Rapid Quantitative Analysis of IR Absorption Spectra for Trace Gas Detection by Artificial Neural Networks Trained with Synthetic Data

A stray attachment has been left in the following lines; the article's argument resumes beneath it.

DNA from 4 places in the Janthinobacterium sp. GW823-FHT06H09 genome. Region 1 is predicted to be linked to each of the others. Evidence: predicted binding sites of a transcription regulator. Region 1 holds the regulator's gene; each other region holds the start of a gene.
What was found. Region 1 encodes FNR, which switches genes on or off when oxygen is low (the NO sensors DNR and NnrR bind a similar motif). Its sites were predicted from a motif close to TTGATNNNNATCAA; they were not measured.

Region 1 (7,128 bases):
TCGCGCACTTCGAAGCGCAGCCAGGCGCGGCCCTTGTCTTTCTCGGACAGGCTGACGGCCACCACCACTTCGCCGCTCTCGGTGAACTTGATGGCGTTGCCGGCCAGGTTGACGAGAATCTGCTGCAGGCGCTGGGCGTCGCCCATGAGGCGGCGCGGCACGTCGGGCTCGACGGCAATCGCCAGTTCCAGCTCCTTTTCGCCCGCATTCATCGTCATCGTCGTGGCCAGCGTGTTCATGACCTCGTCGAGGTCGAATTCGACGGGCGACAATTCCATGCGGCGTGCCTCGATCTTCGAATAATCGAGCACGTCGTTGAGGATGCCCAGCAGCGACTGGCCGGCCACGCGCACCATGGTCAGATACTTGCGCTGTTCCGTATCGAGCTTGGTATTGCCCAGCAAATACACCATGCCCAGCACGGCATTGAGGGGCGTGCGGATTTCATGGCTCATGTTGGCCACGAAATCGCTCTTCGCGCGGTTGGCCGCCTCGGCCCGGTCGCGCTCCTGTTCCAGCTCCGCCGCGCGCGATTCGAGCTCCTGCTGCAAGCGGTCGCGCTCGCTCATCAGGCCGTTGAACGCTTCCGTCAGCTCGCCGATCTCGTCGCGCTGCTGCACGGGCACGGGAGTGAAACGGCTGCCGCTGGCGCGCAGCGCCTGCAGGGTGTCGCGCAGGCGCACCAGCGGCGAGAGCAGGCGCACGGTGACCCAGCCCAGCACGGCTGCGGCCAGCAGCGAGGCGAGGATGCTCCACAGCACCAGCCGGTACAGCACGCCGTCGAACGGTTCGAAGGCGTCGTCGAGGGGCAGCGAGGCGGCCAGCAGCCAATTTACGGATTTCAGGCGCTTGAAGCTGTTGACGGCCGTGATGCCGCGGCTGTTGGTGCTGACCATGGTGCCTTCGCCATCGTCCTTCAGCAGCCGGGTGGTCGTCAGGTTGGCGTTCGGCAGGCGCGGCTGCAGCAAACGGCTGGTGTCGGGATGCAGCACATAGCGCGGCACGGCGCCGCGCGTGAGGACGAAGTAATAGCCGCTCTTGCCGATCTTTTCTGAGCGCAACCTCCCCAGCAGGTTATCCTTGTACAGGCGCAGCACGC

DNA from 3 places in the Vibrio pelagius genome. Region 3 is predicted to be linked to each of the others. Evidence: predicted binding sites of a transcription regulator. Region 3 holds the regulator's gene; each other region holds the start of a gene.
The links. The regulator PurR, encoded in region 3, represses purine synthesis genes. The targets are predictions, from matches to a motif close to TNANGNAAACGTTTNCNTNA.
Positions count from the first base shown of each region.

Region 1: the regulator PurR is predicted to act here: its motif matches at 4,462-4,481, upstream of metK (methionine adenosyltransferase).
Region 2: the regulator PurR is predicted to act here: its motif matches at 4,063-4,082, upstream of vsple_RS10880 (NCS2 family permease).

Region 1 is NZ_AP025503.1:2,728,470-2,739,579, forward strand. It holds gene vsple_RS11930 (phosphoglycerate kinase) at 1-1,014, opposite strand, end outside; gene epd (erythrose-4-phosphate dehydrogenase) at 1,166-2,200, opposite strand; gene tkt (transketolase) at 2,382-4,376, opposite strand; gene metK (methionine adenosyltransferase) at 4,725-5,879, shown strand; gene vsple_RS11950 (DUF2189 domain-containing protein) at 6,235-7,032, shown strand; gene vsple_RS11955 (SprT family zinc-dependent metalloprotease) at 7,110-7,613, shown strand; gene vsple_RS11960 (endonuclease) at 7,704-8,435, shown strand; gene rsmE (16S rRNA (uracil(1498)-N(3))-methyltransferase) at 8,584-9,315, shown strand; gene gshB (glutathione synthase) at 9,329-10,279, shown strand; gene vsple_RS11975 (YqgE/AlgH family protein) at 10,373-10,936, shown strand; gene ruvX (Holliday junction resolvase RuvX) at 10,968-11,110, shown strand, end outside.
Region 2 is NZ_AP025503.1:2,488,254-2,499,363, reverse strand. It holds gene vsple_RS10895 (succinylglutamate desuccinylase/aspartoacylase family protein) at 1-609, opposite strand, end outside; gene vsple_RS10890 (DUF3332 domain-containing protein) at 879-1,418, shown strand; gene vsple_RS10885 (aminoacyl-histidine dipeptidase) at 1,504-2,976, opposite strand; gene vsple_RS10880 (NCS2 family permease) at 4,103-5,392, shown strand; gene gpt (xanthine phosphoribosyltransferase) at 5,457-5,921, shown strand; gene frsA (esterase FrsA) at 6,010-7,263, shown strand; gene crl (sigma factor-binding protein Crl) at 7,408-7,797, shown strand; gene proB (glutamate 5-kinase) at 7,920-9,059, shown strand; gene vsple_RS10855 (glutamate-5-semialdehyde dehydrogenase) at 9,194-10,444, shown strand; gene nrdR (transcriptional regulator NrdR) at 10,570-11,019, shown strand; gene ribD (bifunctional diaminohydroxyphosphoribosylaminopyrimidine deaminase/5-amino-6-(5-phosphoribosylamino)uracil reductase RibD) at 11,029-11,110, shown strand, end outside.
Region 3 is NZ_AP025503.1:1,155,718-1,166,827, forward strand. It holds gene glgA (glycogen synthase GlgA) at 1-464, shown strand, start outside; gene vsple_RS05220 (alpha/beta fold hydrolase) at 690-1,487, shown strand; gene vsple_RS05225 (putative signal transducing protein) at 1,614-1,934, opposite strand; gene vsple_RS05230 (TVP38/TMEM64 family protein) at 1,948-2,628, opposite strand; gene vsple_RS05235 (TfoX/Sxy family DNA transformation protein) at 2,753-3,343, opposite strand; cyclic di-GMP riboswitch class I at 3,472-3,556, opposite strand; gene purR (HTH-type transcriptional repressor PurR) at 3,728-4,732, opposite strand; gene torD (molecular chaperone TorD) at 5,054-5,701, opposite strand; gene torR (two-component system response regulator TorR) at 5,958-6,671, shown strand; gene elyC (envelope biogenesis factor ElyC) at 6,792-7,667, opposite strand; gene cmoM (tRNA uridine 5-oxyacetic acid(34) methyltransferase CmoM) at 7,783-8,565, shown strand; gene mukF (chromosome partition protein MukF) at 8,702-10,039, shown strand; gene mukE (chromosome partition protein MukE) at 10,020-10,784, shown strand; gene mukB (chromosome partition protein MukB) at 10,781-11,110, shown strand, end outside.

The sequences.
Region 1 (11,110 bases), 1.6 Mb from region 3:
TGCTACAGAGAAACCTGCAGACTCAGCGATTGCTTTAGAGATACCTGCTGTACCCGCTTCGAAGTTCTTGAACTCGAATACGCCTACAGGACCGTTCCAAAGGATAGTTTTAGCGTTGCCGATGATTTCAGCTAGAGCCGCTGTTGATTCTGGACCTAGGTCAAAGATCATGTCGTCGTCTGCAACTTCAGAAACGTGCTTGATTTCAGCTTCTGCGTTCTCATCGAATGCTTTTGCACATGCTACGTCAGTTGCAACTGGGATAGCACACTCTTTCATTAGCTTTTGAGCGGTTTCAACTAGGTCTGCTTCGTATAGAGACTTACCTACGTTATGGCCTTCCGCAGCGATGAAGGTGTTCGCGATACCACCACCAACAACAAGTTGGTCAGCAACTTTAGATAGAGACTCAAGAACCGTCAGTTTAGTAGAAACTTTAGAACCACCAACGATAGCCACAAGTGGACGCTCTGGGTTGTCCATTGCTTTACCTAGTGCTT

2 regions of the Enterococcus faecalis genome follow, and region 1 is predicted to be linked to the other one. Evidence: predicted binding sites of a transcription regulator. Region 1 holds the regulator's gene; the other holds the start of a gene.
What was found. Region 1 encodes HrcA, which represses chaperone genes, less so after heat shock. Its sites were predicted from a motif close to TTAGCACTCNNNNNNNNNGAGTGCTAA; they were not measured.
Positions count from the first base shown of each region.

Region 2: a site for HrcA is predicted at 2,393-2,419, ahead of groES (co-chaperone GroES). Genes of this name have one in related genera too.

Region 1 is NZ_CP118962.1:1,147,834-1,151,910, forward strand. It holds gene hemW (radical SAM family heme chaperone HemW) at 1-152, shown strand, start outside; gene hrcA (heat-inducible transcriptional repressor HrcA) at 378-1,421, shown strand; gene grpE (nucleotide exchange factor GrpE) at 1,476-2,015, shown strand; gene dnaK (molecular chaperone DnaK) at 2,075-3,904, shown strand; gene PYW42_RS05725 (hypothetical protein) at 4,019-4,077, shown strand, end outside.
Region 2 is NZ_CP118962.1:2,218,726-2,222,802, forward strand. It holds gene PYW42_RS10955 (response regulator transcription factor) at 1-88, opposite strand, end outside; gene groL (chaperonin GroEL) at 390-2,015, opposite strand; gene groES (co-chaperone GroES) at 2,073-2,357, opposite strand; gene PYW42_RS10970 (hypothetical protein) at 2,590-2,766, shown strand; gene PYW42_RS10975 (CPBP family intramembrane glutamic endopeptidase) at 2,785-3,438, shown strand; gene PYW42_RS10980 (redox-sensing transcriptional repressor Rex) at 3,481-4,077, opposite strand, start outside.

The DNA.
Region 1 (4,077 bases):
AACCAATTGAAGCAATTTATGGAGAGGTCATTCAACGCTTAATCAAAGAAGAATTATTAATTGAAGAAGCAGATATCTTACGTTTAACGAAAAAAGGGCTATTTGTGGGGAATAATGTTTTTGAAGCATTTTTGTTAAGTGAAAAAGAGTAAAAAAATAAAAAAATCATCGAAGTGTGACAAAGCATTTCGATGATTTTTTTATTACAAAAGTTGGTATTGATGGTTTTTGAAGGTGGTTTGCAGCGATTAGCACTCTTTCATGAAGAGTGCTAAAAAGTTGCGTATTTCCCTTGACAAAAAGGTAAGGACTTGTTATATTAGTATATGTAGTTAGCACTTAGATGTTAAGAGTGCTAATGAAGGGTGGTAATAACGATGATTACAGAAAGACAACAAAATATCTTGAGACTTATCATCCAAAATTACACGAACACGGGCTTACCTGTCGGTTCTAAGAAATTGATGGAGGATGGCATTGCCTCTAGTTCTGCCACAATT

Infrared absorption spectroscopy is a widely used tool to quantify and monitor compositions of gases. The concentration information is often retrieved by fitting absorption profiles to the acquired spectra, utilizing spectroscopic databases. In complex gas matrices an expanded parameter space leads to long computation times of the fitting routines due to the increased number of spectral features that need to be computed for each iteration during the fit. This hinders the capability of real-time analysis of the gas matrix. Here, an artificial neural network (ANN) is employed for rapid prediction of gas concentrations in complex infrared absorption spectra composed of mixtures of CO and N2O. Experimental data is acquired with a mid-infrared dual frequency comb spectrometer. To circumvent the experimental collection of huge amounts of training data, the network is trained on synthetically generated spectra. The spectra are based on simulated absorption profiles making use of the HITRAN database. In addition, the spectrometer's influence on the measured spectra is characterized and included in the synthetic training data generation. The ANN was tested on measured spectra and compared to a non-linear least squares fitting algorithm. An average evaluation time of 303 µs for a single measured spectrum was achieved. Coefficients of determination were 0.99997 for the predictions of N2O concentrations and 0.99987 for the predictions of CO concentrations, with uncertainties on the predicted concentrations between 0.04 and 0.18 ppm for 0 to 100 ppm N2O and between 0.05 and 0.18 ppm for 0 to 60 ppm CO.